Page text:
Installing Cloudbreak CLI
The Cloudbreak Command Line Interface (CLI) is a tool to help you manage your Cloudbreak cluster instances. This tool can be used to interact with Cloudbreak for automating cluster creation, management, monitoring, and termination.
The CLI is available for Linux, Mac OS X, and Windows.
Install the CLI
After you have launched Cloudbreak, the CLI is available for download from that Cloudbreak instance.
- Browse to your Cloudbreak instance and log in to the Cloudbreak web UI.
- Select Download CLI from the navigation pane.
- Select your operating system. The CLI is available for Linux, Mac OS X, and Windows:
- Download the selected bundle to your local machine.
- Extract the bundle.
- You can optionally add
cbto your system path.
Run the executable to verify the CLI:
Configure the CLI
Once you have installed the CLI, you need to configure the CLI to work with Cloudbreak.
cb configurecommand to set up the CLI configuration file. The configuration options are:
- --server server address [$CB_SERVER_ADDRESS]
- --username user name (e-mail address) [$CB_USER_NAME]
- --password password [$CB_PASSWORD]
The password configuration is optional. If you do not provide the password, no password is stored in the CLI configuration file. Therefore, you will need to provide the password with each command you execute or via an environment variable.
cb configure --server https://ec2-11-111-111-11.compute-1.amazonaws.com --username email@example.com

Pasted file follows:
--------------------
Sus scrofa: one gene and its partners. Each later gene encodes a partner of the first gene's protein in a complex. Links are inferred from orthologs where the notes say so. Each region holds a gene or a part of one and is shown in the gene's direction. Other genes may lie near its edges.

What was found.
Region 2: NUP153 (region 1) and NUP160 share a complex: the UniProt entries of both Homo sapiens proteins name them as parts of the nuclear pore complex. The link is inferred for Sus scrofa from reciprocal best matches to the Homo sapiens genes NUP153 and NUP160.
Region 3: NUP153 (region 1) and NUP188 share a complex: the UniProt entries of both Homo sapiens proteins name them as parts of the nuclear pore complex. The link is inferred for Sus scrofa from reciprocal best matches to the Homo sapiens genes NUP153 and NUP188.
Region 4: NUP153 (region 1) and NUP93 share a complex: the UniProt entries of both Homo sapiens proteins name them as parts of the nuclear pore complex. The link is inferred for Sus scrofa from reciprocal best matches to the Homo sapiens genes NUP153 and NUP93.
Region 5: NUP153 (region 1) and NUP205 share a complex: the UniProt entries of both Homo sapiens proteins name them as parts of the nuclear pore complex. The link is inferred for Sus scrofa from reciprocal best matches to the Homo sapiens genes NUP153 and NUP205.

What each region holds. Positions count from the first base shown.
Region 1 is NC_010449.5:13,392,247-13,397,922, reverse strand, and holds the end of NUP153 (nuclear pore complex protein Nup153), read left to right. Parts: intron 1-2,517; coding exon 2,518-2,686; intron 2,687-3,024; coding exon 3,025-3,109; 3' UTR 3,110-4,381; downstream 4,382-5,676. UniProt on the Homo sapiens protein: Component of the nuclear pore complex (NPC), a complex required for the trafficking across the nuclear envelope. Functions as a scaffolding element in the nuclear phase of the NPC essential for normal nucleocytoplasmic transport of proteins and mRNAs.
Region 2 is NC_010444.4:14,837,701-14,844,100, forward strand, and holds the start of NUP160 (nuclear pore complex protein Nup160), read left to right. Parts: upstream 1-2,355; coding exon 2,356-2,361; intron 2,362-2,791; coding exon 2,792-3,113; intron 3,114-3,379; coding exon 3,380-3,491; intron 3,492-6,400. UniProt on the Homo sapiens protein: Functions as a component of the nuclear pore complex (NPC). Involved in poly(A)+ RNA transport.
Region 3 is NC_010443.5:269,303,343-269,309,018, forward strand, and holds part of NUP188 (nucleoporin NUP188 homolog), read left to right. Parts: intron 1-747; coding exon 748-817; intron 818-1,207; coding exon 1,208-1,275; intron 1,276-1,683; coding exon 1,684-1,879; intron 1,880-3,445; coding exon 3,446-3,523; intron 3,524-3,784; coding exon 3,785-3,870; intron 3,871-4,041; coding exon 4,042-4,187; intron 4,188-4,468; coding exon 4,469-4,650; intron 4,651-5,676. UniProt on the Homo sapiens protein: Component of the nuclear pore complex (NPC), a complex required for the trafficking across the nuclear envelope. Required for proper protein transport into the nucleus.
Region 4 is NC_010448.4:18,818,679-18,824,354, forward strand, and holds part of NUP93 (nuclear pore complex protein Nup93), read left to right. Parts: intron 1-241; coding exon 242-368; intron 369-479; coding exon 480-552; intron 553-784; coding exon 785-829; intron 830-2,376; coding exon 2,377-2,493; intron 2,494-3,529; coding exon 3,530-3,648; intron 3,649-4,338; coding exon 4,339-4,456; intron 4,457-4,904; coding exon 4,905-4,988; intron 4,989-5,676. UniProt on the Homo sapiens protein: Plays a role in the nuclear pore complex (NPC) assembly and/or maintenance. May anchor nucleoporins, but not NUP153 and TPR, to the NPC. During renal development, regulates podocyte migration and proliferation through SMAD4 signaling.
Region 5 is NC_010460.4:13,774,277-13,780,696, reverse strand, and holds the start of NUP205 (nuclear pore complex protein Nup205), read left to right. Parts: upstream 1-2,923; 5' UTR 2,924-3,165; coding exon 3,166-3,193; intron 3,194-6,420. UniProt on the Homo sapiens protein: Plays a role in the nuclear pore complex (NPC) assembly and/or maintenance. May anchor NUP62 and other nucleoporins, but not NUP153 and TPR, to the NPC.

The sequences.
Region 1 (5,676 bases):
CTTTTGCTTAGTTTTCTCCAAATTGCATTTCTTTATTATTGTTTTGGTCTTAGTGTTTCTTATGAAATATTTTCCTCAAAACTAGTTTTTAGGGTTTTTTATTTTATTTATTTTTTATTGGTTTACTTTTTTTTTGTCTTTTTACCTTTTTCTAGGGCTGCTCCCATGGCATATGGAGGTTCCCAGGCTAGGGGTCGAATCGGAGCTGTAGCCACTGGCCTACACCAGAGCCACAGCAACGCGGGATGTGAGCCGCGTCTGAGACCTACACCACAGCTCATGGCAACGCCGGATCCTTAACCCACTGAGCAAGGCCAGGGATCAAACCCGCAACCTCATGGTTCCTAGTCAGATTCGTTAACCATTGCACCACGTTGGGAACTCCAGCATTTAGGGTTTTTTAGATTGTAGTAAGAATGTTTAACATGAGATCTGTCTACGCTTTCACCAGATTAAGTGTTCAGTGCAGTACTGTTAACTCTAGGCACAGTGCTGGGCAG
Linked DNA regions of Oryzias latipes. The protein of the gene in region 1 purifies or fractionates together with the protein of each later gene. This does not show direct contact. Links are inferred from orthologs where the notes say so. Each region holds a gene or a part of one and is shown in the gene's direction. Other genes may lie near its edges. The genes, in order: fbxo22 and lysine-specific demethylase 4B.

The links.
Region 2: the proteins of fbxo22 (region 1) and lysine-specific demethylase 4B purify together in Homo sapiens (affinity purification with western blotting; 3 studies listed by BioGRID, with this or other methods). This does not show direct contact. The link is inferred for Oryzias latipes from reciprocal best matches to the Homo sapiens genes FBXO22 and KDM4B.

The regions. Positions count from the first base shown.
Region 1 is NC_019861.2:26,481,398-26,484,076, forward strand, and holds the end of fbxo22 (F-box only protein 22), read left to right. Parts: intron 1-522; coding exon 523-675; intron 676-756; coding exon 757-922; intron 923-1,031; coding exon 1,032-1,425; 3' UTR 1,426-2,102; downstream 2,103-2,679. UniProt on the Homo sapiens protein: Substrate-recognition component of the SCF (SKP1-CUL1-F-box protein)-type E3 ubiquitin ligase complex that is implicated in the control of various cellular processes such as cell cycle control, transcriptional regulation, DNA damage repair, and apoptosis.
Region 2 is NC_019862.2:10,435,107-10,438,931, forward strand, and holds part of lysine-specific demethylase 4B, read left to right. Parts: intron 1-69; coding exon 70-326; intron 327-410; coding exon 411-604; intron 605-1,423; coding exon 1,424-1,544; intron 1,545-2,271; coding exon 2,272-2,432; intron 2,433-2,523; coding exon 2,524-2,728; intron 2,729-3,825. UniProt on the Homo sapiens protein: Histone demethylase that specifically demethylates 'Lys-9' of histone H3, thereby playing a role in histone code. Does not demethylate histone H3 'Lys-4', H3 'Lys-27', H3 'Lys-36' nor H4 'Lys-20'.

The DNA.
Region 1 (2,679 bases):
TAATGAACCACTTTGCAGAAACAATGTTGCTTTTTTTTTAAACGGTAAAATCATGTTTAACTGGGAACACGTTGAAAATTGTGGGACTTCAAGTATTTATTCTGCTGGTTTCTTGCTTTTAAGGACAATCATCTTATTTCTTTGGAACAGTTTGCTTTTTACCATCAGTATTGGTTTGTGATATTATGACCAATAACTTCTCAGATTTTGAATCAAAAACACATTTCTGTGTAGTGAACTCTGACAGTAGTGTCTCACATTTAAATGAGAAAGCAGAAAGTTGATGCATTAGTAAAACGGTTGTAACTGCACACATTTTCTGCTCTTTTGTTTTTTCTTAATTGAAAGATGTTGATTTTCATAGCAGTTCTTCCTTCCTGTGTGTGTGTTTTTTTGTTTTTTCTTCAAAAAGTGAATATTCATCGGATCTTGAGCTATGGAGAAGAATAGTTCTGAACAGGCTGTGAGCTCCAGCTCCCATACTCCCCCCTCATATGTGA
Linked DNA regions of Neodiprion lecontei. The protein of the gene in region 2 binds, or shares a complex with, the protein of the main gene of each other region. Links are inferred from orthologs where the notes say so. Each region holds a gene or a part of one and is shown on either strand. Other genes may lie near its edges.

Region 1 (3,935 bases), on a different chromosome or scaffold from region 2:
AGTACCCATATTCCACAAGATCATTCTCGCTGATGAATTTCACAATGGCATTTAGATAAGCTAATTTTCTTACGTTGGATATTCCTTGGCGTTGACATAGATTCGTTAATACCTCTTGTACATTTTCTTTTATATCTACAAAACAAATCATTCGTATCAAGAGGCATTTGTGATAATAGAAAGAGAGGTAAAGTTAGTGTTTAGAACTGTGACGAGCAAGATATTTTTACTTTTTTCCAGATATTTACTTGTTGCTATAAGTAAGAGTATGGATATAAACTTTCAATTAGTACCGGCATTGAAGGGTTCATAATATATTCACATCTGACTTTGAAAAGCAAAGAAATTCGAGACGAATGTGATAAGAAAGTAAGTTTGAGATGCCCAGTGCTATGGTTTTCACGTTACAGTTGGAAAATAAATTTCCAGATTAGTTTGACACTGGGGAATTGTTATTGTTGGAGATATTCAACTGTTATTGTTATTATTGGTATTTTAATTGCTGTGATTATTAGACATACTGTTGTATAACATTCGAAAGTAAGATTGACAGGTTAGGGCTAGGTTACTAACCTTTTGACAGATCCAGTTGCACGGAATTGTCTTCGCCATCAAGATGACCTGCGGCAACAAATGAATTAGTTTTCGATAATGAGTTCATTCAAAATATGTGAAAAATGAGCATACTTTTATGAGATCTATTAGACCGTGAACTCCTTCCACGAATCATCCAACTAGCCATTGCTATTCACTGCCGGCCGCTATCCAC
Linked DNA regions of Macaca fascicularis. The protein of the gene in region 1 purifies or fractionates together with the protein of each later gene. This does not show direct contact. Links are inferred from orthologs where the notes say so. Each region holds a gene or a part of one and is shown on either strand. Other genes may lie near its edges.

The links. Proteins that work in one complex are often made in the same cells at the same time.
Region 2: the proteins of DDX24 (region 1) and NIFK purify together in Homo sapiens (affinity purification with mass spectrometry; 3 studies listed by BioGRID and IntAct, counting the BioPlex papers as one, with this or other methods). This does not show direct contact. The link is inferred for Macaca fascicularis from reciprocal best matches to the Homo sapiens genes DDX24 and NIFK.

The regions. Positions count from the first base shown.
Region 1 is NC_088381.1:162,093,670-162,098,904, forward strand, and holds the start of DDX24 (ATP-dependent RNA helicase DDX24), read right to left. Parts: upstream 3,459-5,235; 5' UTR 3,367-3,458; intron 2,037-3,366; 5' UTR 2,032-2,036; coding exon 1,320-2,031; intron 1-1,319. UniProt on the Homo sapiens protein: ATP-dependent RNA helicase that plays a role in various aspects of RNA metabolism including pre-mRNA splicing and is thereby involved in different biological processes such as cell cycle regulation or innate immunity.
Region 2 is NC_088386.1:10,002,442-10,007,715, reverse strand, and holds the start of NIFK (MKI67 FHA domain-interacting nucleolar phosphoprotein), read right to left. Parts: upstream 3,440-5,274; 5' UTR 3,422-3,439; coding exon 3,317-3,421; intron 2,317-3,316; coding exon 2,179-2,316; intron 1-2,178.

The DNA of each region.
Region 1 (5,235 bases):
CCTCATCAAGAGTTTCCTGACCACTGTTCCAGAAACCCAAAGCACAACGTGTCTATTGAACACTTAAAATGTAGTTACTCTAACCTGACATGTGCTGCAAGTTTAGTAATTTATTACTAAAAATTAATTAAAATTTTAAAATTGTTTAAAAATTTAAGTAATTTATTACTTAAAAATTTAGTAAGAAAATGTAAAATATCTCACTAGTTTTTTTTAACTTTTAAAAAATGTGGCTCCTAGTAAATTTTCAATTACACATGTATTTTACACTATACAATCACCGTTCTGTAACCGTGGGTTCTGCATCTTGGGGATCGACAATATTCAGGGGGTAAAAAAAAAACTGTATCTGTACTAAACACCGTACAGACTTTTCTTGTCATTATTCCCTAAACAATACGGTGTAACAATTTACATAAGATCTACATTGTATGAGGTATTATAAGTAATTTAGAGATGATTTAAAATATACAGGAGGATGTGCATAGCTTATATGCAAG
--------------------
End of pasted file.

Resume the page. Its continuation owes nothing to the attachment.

The CLI configuration file will be saved at
~/.cb/config. The content will look similar to the following:
default: username: firstname.lastname@example.org server: https://ec2-11-111-111-11.compute-1.amazonaws.com
Run any command to verify that you can connect to the Cloudbreak instance via CLI. For example:
The CLI can look for configuration options from different locations. You can optionally pass the configuration options on each command or from environment variables. The following order is used for the CLI to look for configuration options: Command Line, Environment Variables and the Configuration File.
Add Multiple Configurations
If you are using multiple profiles for multiple environments, you can configure them using the
cb configure command and passing the name of your environment-specific profile file using the
--profile parameter. After running the command, the configuration will be added as a new entry to the
config file. For example, running the following command
cb configure --server https://126.96.36.199 --username email@example.com --profile staging will add the "staging" entry:
default: username: firstname.lastname@example.org server: https://188.8.131.52 staging: username: email@example.com server: https://184.108.40.206
#cb configure --server https://220.127.116.11 --username firstname.lastname@example.org --profile staging INFO: [writeConfigToFile] dir already exists: /Users/rkovacs/.cb INFO: [writeConfigToFile] writing credentials to file: /Users/rkovacs/.cb/config # cat /Users/rkovacs/.cb/config default: username: email@example.com server: https://18.104.22.168 output: table staging: username: firstname.lastname@example.org server: https://22.214.171.124
Configure Default Output
By default, JSON format is used in command output. For example, if you run
cb list-clusters without specifying output type, the output will be JSON. If you would like to change default output, add it to the config file. For example:
default: username: email@example.com server: https://126.96.36.199 output: table